If you weren't aware of the event or you've been hiding under a rock the past few weeks, there was a Windows Phone User Group (WMPUG) meet up yesterday in London, which both myself and Jay Bennett attended. As well as having Will from Windows Phone UK making a brief appearance, we had a handful of developers (including Alan Mendelevich from AdDuplex and Lawrence Gripper) with two walking the audience through their apps.
One of the presentations was of Air Pick Voice (APV) by KeyboardP. Wait, that name rings a bell? Indeed it does as we've covered KeyboardP's project before, but under a different name - PhoneZune. APV will allow the user to control their music collection (on a PC workstation or laptop) via the WiFi, using an app on their Windows Phone. What makes this really special is that it's all voice controlled. From manipulating playback, to selecting songs, you no longer need to be in the same room as the PC to 'pump up the jam' your way.
To refresh your memory of what this project will allow you to do, check out the video below, and we'll advance on with what's new in terms of development and features for version 1 (which is just around the corner).
So what was presented at the WPUG meet up? Not just the rebranding, of course. APV is going to be huge, and wont just merely be a service that you use occasionally but it'll improve your music listening experience and enjoyment as a whole. Support for VLC, the popular open source and cross-platform media player, was announced that brings new features to the table that weren't entirely possible with Zune (though Zune is still supported should you wish to use it - and is required for VLC playback).
As well as controlling playback for music that's playing through VLC on your PC (and more than likely using PC speakers in the same room), the user will be able to stream the playlist to their handset should they be outside or in a different room and don't wish to become a public/family nuisance. This is all done over WiFi and is completely locally dependent. Note that no final UI has been presented, so we're also excited to see how the app will look and feel.
To compliment the app, we have the Voice Recognition Lab, which will be released on Windows. This suite will provide the user with necessary tools to alter the recognition values should problems arise with accents, song titles and more. For example; Sonne by Ramstein - the song isn't pronounced as in its text form so we could alter the the software to recognise "Zonne" by entering it into the "My Pronunciation" field. Check out the video below for a walkthrough of the software.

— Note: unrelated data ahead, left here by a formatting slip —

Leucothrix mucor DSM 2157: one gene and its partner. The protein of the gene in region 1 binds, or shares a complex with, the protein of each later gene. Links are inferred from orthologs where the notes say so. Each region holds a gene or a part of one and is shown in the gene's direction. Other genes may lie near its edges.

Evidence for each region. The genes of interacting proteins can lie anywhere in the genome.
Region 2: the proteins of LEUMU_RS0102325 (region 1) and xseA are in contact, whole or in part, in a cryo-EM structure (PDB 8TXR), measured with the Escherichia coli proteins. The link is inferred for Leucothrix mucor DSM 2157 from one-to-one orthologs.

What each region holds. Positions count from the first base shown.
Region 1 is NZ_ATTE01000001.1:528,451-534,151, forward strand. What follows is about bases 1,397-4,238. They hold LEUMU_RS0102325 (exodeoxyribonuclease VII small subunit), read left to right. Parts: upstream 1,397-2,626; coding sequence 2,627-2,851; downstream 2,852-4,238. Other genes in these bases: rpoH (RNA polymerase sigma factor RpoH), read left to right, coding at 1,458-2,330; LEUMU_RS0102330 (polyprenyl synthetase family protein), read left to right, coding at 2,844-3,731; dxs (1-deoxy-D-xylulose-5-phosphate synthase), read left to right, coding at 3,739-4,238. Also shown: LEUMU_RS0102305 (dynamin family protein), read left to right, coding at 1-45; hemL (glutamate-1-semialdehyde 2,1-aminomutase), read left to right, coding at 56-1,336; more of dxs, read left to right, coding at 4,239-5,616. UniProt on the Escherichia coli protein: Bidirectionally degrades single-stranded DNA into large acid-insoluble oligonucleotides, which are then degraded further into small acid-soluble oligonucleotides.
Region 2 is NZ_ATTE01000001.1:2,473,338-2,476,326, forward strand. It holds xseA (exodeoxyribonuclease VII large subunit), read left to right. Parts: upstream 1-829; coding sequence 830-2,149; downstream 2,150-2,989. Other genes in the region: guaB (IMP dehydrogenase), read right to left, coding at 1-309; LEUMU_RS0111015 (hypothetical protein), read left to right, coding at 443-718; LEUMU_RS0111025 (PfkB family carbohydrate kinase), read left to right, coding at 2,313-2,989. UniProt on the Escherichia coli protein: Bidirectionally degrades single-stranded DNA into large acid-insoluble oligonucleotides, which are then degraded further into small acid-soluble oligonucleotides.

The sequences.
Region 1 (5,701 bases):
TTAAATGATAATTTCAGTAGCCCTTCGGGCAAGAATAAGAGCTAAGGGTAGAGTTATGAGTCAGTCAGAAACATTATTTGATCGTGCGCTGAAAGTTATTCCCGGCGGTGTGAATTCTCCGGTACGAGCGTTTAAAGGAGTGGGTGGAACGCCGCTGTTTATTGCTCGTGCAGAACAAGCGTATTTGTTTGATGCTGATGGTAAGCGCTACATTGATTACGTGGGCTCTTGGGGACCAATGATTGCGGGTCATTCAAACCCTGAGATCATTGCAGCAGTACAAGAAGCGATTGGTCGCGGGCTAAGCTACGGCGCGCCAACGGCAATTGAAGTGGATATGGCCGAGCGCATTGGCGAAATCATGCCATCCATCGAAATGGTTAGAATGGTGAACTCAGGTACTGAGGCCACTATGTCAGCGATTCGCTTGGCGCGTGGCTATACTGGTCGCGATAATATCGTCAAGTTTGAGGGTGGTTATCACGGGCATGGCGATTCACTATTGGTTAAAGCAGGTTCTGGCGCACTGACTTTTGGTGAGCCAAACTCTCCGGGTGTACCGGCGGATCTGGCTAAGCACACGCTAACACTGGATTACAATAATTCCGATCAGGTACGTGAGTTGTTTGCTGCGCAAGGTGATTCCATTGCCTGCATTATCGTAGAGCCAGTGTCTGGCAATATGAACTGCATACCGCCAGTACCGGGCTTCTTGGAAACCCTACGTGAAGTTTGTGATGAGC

We're not finished yet. "What?! There's more?!" Of course, as stated above, APV is pretty darn feature rich. If you require more than voice control, streaming and the means to personalise the experience, then how about the ability to create playlists from your library of music while on the go? The database of your library is synchronised to your phone, not the files, so you're able to add songs here and there while you have a few minutes to spare when commuting and whatnot. When you're back at home, the playlist can either be loaded on the app or transferred to the PC for local use as well.
It gets better though; custom ringtones. Possibly the most tedious task to complete with trimming tracks, editing track data, adding to Zune/Mac Connector and then synchronising to the handset. With APV we can achieve all of the above within the app and in a matter of seconds. APV will trim the track and it'll then be added to your ringtones list with the press of an on-screen button. Should you already have a ringtone on your PC, you can simply drag that file into the Voice Recognition Lab and the APV app will then be able to grab it without any cabling. This is one of the features that left both myself and Jay really impressed at the presentation. Something that many Windows Phone users could take advantage of.
That's the gist of Air Pick Voice wrapped up in a nutshell so far and we have a feeling this could be big with the community. We'll certainly keep an eye on this project closely. Should you be interested to find out more about APV, head on over to KeyboardP's blog and follow him on Twitter.